Today, I despite purity culture for many reasons. To name a few, how it demonizes rape and abuse victims. How it idolizes young, innocent, Christian women to the point of fetishization. How it makes women responsible for men’s sinful actions and assumes men are incapable of controlling their sexual impulses. How it makes women property of their fathers until they’re married; then they’re property of their husbands. And no one neck-deep in purity culture will admit these things, but they’re true. I could not admit them until I saved myself from this way of thinking.

But I also despise purity culture for making me afraid of love. For instilling a terror in me at the prospect that I had romantic feelings for someone, or someone had romantic feelings for me. I can’t even go into how homophobic purity culture is, but as a bisexual teenager I was even more confused. I fell in love with a girl – a gorgeous soft-spoken redhead – and did not even realize it until years later. And I won’t even touch on how this all affected me being a transgender male.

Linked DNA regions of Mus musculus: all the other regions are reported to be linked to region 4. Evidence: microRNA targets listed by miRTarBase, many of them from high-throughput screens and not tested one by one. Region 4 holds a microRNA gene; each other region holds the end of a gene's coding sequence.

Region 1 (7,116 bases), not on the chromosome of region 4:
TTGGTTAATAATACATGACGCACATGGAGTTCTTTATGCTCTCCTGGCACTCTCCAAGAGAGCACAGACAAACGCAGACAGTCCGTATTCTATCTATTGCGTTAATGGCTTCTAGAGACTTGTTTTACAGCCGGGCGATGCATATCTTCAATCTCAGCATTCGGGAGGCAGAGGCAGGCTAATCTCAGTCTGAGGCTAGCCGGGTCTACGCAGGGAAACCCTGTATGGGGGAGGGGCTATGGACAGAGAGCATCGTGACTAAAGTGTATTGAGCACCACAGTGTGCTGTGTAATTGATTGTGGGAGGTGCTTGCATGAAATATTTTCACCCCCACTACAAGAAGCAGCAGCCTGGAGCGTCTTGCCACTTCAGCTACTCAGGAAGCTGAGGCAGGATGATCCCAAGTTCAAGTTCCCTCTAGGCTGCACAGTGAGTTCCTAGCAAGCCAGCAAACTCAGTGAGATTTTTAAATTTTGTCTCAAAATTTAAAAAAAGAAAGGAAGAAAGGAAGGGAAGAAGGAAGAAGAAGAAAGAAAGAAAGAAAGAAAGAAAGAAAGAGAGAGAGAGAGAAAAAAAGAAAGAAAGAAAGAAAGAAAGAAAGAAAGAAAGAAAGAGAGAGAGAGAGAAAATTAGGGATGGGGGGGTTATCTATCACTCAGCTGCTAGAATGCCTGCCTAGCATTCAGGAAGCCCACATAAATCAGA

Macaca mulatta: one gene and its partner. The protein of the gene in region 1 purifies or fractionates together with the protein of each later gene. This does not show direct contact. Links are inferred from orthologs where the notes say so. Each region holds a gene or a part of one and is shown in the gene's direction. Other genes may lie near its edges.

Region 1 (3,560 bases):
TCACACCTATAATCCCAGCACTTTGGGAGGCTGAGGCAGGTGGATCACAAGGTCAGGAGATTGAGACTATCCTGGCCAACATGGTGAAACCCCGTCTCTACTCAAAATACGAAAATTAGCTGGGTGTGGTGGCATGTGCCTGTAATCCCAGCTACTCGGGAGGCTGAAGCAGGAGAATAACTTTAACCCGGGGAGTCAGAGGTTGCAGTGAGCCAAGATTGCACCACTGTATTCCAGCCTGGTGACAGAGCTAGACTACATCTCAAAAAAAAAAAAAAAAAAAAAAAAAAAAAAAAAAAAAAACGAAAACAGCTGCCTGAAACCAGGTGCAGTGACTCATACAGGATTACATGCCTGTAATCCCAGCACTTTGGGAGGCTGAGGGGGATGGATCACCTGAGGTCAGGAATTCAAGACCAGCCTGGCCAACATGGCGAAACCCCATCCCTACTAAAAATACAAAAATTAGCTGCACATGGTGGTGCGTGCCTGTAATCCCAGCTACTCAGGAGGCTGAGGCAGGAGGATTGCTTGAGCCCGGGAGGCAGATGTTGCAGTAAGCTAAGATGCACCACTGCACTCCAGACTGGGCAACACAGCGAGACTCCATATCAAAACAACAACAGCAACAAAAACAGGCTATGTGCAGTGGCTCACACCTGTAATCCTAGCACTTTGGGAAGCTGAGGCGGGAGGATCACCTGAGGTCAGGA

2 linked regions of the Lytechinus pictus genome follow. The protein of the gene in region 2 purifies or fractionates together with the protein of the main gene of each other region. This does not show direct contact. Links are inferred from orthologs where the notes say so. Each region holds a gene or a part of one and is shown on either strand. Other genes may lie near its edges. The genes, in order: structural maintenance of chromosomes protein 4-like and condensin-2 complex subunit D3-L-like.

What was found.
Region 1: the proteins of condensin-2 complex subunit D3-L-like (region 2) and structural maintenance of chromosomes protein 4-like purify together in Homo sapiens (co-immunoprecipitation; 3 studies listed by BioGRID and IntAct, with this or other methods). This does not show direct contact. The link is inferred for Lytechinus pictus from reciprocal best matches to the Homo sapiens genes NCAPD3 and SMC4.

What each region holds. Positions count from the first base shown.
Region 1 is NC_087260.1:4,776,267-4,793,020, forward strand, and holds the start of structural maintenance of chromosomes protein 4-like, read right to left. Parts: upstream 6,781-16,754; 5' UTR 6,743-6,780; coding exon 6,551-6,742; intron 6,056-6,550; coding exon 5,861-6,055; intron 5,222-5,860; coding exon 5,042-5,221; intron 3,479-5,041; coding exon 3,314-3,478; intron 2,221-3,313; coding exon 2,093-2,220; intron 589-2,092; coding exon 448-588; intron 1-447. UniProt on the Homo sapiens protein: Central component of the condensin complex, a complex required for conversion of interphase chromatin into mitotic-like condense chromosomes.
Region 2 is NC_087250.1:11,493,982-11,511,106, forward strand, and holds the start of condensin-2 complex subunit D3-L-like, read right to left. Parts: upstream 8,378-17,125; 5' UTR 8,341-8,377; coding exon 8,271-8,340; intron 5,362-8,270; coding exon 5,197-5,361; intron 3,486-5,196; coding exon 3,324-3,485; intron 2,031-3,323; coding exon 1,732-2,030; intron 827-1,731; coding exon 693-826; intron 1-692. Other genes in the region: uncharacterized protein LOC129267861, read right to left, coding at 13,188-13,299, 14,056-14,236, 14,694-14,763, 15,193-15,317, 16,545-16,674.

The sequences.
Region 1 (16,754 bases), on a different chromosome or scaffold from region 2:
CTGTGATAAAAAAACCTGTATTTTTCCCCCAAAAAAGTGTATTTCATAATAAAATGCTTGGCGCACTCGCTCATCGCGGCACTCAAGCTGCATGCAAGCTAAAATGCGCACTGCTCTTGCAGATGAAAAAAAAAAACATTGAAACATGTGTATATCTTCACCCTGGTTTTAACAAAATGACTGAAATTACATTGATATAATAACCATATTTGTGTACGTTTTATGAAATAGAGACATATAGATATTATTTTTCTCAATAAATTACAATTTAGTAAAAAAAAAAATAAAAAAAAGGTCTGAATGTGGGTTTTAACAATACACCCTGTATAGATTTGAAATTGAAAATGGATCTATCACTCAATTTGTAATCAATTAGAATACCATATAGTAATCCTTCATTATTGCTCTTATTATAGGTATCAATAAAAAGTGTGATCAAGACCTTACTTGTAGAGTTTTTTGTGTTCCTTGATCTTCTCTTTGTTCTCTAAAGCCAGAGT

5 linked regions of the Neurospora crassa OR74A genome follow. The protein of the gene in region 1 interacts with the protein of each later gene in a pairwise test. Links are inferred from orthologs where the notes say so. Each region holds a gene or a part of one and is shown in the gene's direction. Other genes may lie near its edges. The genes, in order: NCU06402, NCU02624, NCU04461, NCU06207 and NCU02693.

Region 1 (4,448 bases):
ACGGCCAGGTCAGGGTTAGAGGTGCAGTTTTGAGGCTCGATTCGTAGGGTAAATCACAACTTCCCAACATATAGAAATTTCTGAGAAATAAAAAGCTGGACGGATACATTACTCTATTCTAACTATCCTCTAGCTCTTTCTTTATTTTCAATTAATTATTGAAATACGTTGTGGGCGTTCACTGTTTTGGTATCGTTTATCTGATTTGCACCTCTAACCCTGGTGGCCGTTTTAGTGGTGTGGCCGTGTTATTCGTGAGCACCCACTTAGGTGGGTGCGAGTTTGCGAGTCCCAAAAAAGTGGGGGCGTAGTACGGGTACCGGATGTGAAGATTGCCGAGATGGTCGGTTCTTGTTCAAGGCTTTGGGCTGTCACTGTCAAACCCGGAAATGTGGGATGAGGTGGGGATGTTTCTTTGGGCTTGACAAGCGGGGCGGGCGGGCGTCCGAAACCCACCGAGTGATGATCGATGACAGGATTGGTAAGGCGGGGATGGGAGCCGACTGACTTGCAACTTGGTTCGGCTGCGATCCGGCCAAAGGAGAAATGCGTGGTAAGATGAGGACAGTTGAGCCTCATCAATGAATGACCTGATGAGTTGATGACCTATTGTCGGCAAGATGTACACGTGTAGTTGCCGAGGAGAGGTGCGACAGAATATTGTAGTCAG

Today, love and romance feels like a giant, complex machine and I have no idea how it works. I don’t know which switches to use or what the sounds mean. It is something I emotionally desire but mentally recoil at. The concept of ‘falling in love’ sounds like something I’ll end up reading and watching but never experiencing personally.

Ironically, my heart has been violated by the very tactics that tried to protect it. My emotional health is stunted and I feel like I am still a child in grade school, trying to figure out what everyone else is talking about.